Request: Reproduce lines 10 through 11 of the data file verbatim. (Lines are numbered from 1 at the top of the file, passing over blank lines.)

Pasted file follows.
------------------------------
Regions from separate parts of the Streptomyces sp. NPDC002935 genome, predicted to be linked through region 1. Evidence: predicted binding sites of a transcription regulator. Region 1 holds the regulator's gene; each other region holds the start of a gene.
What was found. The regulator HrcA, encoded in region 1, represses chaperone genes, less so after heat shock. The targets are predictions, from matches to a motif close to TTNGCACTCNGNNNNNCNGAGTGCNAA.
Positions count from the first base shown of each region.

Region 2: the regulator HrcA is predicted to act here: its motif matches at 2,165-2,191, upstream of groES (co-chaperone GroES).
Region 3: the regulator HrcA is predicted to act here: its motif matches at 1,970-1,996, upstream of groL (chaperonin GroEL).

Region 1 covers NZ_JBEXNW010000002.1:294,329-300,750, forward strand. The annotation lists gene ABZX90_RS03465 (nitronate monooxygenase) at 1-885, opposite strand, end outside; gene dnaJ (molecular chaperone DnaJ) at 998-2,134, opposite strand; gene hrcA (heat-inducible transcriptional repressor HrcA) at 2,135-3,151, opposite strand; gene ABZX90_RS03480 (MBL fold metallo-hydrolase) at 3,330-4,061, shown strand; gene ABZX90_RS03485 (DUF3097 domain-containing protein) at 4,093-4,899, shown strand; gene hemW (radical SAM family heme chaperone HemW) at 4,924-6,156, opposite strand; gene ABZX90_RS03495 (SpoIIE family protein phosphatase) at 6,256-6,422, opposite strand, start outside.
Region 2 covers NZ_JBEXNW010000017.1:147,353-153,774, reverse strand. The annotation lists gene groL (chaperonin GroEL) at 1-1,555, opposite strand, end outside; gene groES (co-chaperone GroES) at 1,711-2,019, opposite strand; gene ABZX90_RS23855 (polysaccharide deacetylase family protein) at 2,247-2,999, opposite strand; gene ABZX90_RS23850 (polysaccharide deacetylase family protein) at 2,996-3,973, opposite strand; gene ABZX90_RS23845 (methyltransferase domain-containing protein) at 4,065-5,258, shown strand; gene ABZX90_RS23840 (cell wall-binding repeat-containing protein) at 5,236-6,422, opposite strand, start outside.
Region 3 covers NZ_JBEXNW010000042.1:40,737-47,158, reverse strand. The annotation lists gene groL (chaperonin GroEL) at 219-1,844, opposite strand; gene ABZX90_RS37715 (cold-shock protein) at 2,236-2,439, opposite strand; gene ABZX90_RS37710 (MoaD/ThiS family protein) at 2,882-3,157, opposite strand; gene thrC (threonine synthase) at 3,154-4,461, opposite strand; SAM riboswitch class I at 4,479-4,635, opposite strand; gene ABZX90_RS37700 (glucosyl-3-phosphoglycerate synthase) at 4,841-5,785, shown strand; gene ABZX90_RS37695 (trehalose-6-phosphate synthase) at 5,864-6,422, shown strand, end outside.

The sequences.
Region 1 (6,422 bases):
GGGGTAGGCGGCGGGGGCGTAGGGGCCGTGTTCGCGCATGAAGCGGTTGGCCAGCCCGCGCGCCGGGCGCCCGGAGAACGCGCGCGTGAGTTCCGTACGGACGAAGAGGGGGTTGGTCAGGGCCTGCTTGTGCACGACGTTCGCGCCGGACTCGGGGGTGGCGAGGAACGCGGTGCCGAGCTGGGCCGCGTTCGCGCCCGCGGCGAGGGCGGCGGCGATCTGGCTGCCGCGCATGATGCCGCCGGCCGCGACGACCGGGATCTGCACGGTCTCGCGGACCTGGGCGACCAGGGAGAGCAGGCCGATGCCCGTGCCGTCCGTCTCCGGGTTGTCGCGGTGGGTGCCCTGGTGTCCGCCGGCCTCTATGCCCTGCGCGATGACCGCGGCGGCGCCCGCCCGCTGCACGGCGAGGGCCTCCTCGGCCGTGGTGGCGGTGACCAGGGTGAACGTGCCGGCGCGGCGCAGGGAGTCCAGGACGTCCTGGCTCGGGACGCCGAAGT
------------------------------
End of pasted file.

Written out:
Region 1 (6,422 bases):
GGGGTAGGCGGCGGGGGCGTAGGGGCCGTGTTCGCGCATGAAGCGGTTGGCCAGCCCGCGCGCCGGGCGCCCGGAGAACGCGCGCGTGAGTTCCGTACGGACGAAGAGGGGGTTGGTCAGGGCCTGCTTGTGCACGACGTTCGCGCCGGACTCGGGGGTGGCGAGGAACGCGGTGCCGAGCTGGGCCGCGTTCGCGCCCGCGGCGAGGGCGGCGGCGATCTGGCTGCCGCGCATGATGCCGCCGGCCGCGACGACCGGGATCTGCACGGTCTCGCGGACCTGGGCGACCAGGGAGAGCAGGCCGATGCCCGTGCCGTCCGTCTCCGGGTTGTCGCGGTGGGTGCCCTGGTGTCCGCCGGCCTCTATGCCCTGCGCGATGACCGCGGCGGCGCCCGCCCGCTGCACGGCGAGGGCCTCCTCGGCCGTGGTGGCGGTGACCAGGGTGAACGTGCCGGCGCGGCGCAGGGAGTCCAGGACGTCCTGGCTCGGGACGCCGAAGT